Published: Apr 09, 2012 09:30 AM
Modified: Apr 09, 2012 09:34 AM
Investing in the future
Team transforms 1950s house for someday sale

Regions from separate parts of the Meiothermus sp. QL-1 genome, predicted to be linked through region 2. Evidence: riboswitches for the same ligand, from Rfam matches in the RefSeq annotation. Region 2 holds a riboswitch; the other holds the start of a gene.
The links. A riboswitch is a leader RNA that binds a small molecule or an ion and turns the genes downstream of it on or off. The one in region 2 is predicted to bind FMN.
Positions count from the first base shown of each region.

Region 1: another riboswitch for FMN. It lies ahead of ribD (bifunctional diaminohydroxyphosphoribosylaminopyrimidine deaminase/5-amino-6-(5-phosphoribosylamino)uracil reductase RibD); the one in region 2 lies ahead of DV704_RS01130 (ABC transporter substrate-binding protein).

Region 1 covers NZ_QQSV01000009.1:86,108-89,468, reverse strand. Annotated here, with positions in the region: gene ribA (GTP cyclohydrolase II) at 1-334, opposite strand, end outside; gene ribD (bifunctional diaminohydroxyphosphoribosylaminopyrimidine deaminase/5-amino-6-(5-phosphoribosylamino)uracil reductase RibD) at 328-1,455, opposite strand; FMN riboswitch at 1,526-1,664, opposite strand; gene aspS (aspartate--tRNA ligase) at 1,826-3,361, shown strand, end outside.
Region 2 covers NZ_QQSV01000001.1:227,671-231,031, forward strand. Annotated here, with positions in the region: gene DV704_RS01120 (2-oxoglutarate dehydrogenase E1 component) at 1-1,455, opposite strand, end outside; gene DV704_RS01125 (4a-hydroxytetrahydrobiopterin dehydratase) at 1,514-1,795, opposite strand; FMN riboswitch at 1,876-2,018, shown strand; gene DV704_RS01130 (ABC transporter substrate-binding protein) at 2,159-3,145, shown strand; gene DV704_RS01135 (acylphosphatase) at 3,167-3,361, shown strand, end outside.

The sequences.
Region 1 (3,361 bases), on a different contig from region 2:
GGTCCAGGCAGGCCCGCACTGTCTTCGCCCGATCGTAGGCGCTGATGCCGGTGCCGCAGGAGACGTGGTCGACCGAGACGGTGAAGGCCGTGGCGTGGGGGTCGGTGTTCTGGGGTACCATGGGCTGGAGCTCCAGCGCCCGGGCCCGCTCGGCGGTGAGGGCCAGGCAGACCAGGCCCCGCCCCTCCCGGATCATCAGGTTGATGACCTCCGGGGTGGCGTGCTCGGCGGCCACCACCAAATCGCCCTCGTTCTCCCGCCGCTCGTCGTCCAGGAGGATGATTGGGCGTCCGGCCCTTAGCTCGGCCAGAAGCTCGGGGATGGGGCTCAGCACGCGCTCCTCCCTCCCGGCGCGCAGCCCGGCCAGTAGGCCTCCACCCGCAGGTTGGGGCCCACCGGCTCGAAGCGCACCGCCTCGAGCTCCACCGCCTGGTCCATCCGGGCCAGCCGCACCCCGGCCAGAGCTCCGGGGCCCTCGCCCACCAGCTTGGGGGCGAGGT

Trish and William Bill Hussey make a busy couple. Hes executive director of Exceptional and Gifted Children for the Alamance Burlington School System. Shes director of Freedom House Recovery Center in Chapel Hill and Durham. Their daughter is spending some time at home completing graduate work at a local university. And the couple loves to entertain extended family and friends. So how do you update a 1950s-era home so it will sell as more than a fixer upper if you might want to sell in a few years? Enter an interior designer native to Chapel Hill, a general contractor based in Pittsboro and dozens of local subcontractors whove been honing their craftsmanship on area homes for years. The Husseys are not the first owners of this 1950s home, but they have lived in it for many years, raised a family, entertained guests, loved their pets currently an old kitty named Smudge for the black patch on her face. Trish said they knew a few years ago, when they started thinking about the future that sometime they would want to sell their home. The problem was the homes outdated layout. There was no master bedroom suite. There was no line-of-sight between the kitchen and the entertainment areas of the house. The entry had several challenges. The front porch was very small no place for guests to relax during family get-togethers. The front door, itself, was fairly hidden from sight coming up the driveway. When the door opened, the foyer, too, was small visitors would be just a few feet from a wall not very inviting. And where do you put all those coats? Interior designer Sara Davis Lachenman, who grew up in Chapel Hill, has known the Hussey family for years. They became her first full design contract after she left her position as director of Design and Preservation for Trinity Design/Build and started her own business, Four Over One Design of Durham. Since then Lachenman has worked on many designs for home renovations in Durham, Chapel Hill even one in Virginia. When she started with the Husseys two-and-a-half years ago, it took almost a year to get the plan finished because of the couples numerous commitments. Lachenman was patient. She says she knew that Trish always had a very clear sense of the way she wanted things to look. One of Lachenmans big concerns was to stay true to the period of the home and yet make the renovation work for the family. The 1950s as a very transitional time in home design, she explains, where private areas were tucked away and public rooms had a graciousness. Lachenmans first goal was to make the entry and kitchen as gracious as the living/dining area that was already there. She took out a wall between the old entry and the dining area that opened up the space, relying on white columns to provide support and visual separation. The new entry would become a large foyer and be part of a cantilevered addition that would include a master bedroom suite, laundry and wide, art-filled hallway that opens to a covered porch. All of this with wooded views and dappled sunlight. The next challenge was to improve the flow of guests when the Husseys entertained. First she created a space where guests entering the house from the back door could congregate. She turned a mud room/desk area into a prep kitchen complete with wine cooler, sink and a lovely window seat where people could gather and talk with the cook. Next, Lachenman removed an old laundry-pantry and hallway that were between the kitchen and dining room, which allowed guests to easily maneuver between the latter. It also provided line-of-sight from the kitchen through the dining and living room to the Baby Grand piano sitting at the back of the large foyer. Creating a space for the Baby Grand was a must for Trish. Making it a space that could have various uses for other families was a concern for all. Lachenman says another home owner might use it for a play space off the side of the large entertainment area for kids; as a formal entry hall; or as a little library/study nook with a comfy chair who wouldnt want to see that when they entered a home.